The facial features of the human embryo develop rapidly very early on in pregnancy, beginning around the fourth week after conception. Many of the structures of the face originate from a group of cells called cranial neural crest cells. These cells move in a distinct pattern from the neural tube located in the back of the embryo to create the various structures of the face. Aberrations in the formation or behaviour of these cells are the main causes of abnormalities in the head and face.
During the first three days* of development, the fertilized ovum, or egg, is located in the fallopian tube. As it travels down the tube it undergoes rapid divisions to form a cluster of cells called the morula. These cells then organize themselves to form the blastocyst and by the end of week five the fully formed blastocyst comes into contact with the uterine wall for implantation.
During the second week of development, the inside of the blastocyst, known as the embryoblast, becomes two layers, the hypoblast and the epiblast layers. Together, these layers form an oval-shaped disc-like structure.
In the third week of development a streak is created on the surface of the epiblast, during which time the cells of the epiblast detach and migrate. These migrating cells create three layers, the ectoderm, mesoderm and endoderm layers, which go on to contribute cells to form all the tissues and organs in the human body.
In the third to fourth weeks of development, a cord, called the notochord, is formed. This induces the cells in the overlying ectoderm to thicken forming a region called the neural plate along the back of the embryo. The edges of the neural plate elevate to form the neural folds that eventually fuse to form the neural tube. During this process, neural crest cells are formed along the entire length of the tube at the tip of the folding neural folds. Neural crest cells formed from the head or cranial region are called cranial neural crest cells, or CNCC’s. These cells multiply and soon start migrating over long distances in distinct paths from the back of the embryo towards the front of the embryo. Once they arrive at their target destinations in the facial regions, CNCCs further develop and mature and ultimately contribute to a substantial amount of the structures in the head and neck region, such as bones, cartilage, and nerves. Growth, migration and subsequent differentiation of CNCCs are critically important for proper development of the normal structures of the facial region.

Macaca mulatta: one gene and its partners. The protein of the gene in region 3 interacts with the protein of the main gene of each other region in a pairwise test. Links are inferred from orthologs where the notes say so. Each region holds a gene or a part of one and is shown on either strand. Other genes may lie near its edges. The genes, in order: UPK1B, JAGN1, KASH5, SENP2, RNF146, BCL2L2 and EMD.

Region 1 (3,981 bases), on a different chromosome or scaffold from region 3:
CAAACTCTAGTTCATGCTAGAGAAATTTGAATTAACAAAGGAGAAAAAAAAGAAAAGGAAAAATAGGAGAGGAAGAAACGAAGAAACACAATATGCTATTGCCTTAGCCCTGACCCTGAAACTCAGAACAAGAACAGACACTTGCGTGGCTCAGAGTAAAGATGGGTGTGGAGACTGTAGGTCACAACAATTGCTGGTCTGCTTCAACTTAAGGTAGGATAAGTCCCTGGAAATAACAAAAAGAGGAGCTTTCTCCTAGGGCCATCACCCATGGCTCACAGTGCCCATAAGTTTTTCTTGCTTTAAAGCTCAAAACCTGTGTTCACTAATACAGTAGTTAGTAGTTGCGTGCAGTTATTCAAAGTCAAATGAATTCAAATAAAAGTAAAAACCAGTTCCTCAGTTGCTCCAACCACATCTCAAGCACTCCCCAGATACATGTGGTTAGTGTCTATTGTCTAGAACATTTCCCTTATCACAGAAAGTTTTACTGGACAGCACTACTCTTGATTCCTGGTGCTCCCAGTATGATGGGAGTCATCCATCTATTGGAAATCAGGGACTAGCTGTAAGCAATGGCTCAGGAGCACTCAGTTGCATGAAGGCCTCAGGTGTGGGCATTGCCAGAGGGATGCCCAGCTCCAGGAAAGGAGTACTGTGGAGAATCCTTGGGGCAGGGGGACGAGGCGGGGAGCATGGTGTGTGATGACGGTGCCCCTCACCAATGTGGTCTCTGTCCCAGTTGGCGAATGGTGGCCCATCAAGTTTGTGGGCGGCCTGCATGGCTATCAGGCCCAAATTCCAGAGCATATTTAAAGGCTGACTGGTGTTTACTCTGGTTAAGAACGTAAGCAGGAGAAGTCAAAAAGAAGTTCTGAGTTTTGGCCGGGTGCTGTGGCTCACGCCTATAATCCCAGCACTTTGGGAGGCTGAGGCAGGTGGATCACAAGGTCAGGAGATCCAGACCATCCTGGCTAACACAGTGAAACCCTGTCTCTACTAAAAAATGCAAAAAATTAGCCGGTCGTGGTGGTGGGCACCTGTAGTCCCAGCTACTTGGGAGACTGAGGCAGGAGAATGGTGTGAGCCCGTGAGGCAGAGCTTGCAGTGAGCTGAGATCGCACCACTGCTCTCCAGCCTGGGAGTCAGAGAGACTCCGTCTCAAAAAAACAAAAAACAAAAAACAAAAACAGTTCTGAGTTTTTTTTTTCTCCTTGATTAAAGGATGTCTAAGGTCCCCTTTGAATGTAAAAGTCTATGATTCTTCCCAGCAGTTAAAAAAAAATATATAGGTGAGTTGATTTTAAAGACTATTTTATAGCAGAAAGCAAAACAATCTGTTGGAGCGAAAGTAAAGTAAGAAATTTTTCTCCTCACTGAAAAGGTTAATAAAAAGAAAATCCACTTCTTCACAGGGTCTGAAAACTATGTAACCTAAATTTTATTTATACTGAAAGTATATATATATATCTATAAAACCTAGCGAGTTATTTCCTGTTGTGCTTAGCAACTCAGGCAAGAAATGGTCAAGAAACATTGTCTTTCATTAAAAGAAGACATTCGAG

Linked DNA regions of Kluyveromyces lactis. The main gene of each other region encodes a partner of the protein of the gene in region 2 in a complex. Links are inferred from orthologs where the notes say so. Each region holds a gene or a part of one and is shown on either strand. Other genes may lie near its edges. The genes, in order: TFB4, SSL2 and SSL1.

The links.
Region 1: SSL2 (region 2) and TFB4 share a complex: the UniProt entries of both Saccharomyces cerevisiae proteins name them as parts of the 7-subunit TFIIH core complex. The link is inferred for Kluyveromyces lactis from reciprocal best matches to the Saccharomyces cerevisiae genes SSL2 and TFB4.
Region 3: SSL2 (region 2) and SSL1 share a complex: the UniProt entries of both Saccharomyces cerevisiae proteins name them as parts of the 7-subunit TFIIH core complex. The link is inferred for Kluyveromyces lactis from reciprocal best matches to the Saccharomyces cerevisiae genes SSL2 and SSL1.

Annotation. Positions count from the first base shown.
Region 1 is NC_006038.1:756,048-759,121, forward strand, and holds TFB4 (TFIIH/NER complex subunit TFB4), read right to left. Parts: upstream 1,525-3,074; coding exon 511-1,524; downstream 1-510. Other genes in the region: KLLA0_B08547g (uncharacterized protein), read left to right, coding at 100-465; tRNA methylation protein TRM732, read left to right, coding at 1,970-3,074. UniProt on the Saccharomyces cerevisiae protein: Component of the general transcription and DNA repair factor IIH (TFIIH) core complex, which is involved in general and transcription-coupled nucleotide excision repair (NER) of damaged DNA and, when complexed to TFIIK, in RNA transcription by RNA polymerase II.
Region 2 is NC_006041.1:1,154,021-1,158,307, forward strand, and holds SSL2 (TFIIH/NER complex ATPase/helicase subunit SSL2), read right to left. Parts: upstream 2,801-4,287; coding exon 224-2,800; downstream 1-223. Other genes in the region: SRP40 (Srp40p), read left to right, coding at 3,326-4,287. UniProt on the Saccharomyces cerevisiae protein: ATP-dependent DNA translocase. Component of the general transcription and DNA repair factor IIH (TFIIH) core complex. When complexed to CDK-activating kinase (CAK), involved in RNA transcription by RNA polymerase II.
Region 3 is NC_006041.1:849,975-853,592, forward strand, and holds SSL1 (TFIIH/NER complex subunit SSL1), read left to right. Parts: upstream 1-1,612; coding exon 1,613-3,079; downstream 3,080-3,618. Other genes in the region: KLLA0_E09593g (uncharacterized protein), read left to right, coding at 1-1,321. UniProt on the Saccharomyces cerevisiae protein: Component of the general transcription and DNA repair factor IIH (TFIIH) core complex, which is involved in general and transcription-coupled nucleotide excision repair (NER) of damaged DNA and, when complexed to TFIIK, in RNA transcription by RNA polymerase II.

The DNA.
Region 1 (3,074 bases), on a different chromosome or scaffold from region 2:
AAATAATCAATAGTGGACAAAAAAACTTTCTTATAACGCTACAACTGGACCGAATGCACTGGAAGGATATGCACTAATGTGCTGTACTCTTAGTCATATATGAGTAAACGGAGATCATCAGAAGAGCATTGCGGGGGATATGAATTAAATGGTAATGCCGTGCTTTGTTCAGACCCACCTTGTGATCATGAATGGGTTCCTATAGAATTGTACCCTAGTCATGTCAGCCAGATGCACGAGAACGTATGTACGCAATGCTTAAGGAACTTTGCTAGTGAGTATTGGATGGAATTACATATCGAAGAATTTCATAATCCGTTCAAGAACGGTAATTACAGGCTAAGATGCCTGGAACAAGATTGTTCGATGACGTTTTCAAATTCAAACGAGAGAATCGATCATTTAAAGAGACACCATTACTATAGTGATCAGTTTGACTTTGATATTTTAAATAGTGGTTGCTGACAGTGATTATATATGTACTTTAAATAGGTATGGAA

Soon after the CNCC’s reach their final destination, the facial structures begin to take shape externally. By the fourth week of development, the embryo is characterized by five facial swellings: the frontonasal prominence, and the paired maxillary and mandibular prominences. These structures are formed in part from the migration and proliferation of the CNCC’s from different regions of the neural tube.
In a five week old embryo, the nasal placodes, which will go on to become the olfactory system, and the optic placodes, which will become the lenses of the eyes, will form. In addition, the maxillary and mandibular prominences enlarge and grow forward and towards the middle, eventually giving rise to the upper and lower jaws, respectively.
In a six week old embryo, the two mandibular prominences fuse to form the lower jaw. At this point the outline of the mouth is visible.
In the seven week old embryo the maxillary prominences grow and fuse to form the border of the nostril and the upper lip. Merging of the maxillary and mandibular prominences forms the cheeks and the corners of the mouth. The philtrum of the upper lip and palate are also created at this time.
In this flurry of activity in the first 7 weeks after fertilization, the five facial prominences give rise to the formation of the forehead and sides of the face, middle and sides of the nose, the philtrum, the upper lip, the palate, and the lower jaw.
By the 7th week of human embryonic development most of the facial structures can be observed. In the next few months of development, the initial cartilaginous skeleton of the face is replaced by bone and there is an overall increase in shape and size of the different structures of the face. From childhood to adulthood, the face continues to develop through further growth and remodelling.
*Note: age of embryo is based on "developmental age" - time period after fertilization.